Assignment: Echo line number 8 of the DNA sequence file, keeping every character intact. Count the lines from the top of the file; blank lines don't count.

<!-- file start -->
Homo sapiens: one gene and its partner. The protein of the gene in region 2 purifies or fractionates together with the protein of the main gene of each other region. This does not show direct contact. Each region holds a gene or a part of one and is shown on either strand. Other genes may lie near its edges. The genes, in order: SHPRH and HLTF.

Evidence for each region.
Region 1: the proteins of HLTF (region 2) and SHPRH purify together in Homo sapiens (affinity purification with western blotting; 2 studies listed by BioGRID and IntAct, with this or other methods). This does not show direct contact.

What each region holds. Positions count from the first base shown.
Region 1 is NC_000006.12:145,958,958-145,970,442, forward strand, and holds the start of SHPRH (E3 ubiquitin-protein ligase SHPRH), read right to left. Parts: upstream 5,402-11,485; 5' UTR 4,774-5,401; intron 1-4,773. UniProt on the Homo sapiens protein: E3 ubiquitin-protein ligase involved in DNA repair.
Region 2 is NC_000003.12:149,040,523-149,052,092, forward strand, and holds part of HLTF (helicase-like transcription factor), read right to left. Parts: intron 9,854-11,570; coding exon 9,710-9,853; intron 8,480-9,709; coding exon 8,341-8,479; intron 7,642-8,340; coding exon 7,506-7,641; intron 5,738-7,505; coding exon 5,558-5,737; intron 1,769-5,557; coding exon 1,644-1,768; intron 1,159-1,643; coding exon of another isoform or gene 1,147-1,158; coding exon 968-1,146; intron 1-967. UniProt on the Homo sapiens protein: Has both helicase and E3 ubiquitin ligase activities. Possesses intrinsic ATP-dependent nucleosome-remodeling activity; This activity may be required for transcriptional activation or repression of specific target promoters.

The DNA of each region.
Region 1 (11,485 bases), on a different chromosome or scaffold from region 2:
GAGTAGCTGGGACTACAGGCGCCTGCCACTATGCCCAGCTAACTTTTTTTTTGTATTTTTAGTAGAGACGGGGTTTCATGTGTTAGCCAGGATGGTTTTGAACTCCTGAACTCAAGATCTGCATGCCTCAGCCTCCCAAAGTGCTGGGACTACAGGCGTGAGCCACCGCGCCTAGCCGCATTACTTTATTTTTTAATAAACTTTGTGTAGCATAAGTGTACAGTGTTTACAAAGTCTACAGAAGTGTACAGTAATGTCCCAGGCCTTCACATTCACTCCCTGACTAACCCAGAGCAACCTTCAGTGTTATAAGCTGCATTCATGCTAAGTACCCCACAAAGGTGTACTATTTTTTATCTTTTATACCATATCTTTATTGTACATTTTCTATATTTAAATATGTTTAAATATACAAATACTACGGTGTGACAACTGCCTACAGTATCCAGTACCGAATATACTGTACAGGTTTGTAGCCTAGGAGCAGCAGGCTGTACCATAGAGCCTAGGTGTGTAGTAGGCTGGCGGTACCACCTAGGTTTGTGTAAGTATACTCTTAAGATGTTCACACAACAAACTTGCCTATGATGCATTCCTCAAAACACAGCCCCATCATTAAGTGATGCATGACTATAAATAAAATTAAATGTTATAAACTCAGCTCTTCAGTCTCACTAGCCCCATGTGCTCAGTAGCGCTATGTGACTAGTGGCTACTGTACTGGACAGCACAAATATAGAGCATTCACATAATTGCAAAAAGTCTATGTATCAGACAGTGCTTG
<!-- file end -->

Region 1 (11,485 bases), on a different chromosome or scaffold from region 2: